Today I present an excerpt from my book, “Lighting Essentials: A Subject-Centric Approach for Photographers” now available from Amazon and fine book retailers all over the world! Whew!

It is really interesting that yesterday I got a knock on the door and was handed the ‘galleys’ to book number two, while I furiously finish writing/shooting book number 3.

To those of you in America, Happy Thanksgiving. I am taking some family time this weekend and I wanted to have something on the blog that would be fun for you all to read. I am including a chapter from my book, and then heading out for some holiday adventure.

Before we jump over to that chapter, I would like to remind you all of ongoing things and contests and other ideas coming your way.

As many of you know, I will not be teaching as many workshops next year as I have done previously. Lots of reasons, but mostly it has become quite difficult to fill the classes without people on the ground doing the booking. I know that may change next year… especially after the first weekend in April (heh), but for now I am planning some very special, quite interesting new workshops – one for beginners, and a few for more advanced shooters.

The website that is currently housing the workshop scheduling will continue to do so, but it will also become a resource for learning to light (the name of it is “LearnToLight” so that is what I am working on. Loosely based on the Project 52 idea, it will have weekly teaching, weekly assignments and more.

Project 52 starts again fresh on January 1, and we will have two tiers to it… the current free model and a premium that will only be available to a few students. Keeping the number down will ensure more one-on-one work.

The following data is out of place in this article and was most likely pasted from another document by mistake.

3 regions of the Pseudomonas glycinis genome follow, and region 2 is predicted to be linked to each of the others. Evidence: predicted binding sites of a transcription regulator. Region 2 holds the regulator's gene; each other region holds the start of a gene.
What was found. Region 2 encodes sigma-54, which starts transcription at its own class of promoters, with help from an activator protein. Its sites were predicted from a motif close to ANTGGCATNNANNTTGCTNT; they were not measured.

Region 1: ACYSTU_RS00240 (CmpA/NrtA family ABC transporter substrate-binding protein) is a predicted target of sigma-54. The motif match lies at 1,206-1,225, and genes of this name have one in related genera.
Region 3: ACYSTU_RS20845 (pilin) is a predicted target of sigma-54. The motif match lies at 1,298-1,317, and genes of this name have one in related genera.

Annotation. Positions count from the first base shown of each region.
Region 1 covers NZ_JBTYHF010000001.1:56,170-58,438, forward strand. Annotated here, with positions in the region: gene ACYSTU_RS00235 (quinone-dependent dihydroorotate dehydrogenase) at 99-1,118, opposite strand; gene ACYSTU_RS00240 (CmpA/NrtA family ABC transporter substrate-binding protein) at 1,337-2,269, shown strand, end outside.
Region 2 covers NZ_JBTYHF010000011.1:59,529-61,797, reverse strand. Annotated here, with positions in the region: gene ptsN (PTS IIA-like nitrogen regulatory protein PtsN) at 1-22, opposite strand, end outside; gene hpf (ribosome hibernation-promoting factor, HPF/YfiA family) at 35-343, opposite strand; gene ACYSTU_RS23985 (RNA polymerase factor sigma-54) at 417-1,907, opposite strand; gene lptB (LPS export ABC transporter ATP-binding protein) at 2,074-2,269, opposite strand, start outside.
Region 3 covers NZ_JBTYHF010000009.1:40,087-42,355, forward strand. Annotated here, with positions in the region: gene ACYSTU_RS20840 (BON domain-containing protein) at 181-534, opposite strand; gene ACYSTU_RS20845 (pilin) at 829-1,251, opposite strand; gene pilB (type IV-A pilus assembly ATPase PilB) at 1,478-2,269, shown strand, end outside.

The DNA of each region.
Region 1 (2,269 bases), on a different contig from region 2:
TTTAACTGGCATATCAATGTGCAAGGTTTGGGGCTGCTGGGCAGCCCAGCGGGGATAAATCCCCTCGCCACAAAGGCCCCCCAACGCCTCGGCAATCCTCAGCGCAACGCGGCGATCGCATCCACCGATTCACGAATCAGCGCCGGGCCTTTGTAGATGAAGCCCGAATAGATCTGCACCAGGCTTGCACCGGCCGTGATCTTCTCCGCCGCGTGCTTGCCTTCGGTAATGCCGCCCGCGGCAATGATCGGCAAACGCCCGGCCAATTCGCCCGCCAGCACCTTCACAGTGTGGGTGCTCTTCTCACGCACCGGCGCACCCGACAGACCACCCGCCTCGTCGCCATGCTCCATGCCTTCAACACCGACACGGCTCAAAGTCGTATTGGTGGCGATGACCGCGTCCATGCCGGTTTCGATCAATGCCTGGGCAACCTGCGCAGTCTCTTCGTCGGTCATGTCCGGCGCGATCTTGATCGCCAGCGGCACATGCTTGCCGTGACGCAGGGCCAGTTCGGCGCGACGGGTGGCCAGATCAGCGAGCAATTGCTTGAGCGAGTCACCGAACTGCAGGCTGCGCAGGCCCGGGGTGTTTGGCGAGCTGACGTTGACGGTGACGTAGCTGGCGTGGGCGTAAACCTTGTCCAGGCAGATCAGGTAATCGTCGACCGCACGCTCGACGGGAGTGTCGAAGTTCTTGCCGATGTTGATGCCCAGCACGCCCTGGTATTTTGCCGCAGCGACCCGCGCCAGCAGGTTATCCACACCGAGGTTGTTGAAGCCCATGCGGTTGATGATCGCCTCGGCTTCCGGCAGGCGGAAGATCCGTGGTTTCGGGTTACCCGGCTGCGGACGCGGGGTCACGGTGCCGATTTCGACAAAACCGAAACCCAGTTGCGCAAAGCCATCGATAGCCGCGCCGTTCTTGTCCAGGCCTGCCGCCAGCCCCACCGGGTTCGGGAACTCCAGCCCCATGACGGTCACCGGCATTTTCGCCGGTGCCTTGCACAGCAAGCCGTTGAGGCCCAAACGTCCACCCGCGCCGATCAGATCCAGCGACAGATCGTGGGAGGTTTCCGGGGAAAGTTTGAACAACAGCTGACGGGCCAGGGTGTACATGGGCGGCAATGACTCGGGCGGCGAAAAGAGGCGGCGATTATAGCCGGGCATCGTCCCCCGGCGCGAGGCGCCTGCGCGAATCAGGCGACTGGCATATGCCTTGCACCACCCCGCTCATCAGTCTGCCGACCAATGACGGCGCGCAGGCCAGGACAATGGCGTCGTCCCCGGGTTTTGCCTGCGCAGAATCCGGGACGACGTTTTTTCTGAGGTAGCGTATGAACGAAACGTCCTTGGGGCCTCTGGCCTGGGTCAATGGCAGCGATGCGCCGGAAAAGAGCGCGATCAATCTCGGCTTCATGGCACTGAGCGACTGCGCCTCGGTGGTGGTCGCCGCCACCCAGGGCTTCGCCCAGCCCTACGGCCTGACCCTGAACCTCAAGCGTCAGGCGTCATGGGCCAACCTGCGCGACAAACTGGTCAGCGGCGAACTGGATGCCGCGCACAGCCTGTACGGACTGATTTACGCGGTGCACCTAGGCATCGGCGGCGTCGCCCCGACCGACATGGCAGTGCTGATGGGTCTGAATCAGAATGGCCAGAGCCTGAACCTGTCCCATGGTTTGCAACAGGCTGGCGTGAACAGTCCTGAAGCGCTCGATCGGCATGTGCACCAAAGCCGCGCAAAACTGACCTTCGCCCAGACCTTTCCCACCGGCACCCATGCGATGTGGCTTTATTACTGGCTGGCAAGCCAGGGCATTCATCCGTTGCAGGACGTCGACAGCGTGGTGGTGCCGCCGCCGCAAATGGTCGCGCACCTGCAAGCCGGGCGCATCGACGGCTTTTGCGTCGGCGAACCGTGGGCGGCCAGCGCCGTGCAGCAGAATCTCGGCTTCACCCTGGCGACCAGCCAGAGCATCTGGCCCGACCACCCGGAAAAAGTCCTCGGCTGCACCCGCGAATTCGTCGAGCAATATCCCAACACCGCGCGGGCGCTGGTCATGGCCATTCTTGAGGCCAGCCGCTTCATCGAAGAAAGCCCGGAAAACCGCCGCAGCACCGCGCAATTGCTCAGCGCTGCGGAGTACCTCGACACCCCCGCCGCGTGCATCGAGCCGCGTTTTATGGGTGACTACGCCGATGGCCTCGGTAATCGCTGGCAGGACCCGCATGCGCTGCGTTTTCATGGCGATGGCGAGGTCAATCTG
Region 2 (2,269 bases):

I hope you are thinking about entering the “Wacky, Winner Gets ME” contest. I will fly to you or fly you here for a one-on-one workshop tailored especially to what you want to learn. You can even bring three buds (sorry, I only pay for you) to my studio, or you can have them join you in your town. See this page for more details.

If you have ever attended a Lighting Essentials workshop, or are participating in the current Project 52, you are invited to Phoenix for the Lighting Essentials Appreciation Weekend and BBQ. It is the last weekend of January. We have some small workshops, a few local trips to do and photograph, but mostly it is a social event here in my studio. More information here.

So Happy Thanksgiving to my American followers, and have a great weekend to those of you not in the states. Enjoy the excerpt of the book after the jump. I will have dinner and then start proofing book two.

Take the jump for the article.

Designing The Image You Want.

Previsualizing an image that conveys the intended message about your subject is the beginning. This process, and its fundamental importance, was covered in chapters 1 and 2. Knowing what type of lighting tools you are going to need is the next step; this was covered in chapters 3 through 7. With these concepts in mind, we can now move forward and see how everything comes together in actually designing a shot.


Many variables come into play as we transform our three-dimensional world into two-dimensional images. In and of itself, the process will change the apparent relationships between the space, the light, and the subject. If natural light is being used, this can change from minute to minute. In the days of film, we could only preview these relationships using Polaroid film. Today, we can capture test images for review. I call this process “sketching.”

Sketching reveals the subject and scene as they will appear in your final photograph. More importantly, it allows you to make sure that the tonalities, relationships, and values you saw in your head are all represented in that final image. You can shoot from different angles and with different lenses. Add a light, then add another—or maybe a fill board or a shiny reflector. As you adjust the highlights and shadows, you’ll be creating a “road map” to the actual exposure.

I often work with the sketching to find an angle that I want to explore or to evaluate how the foreground works in relationship to the background. When shooting outdoors, I will also see where my exposure choices will place the sky within the limits of the capture.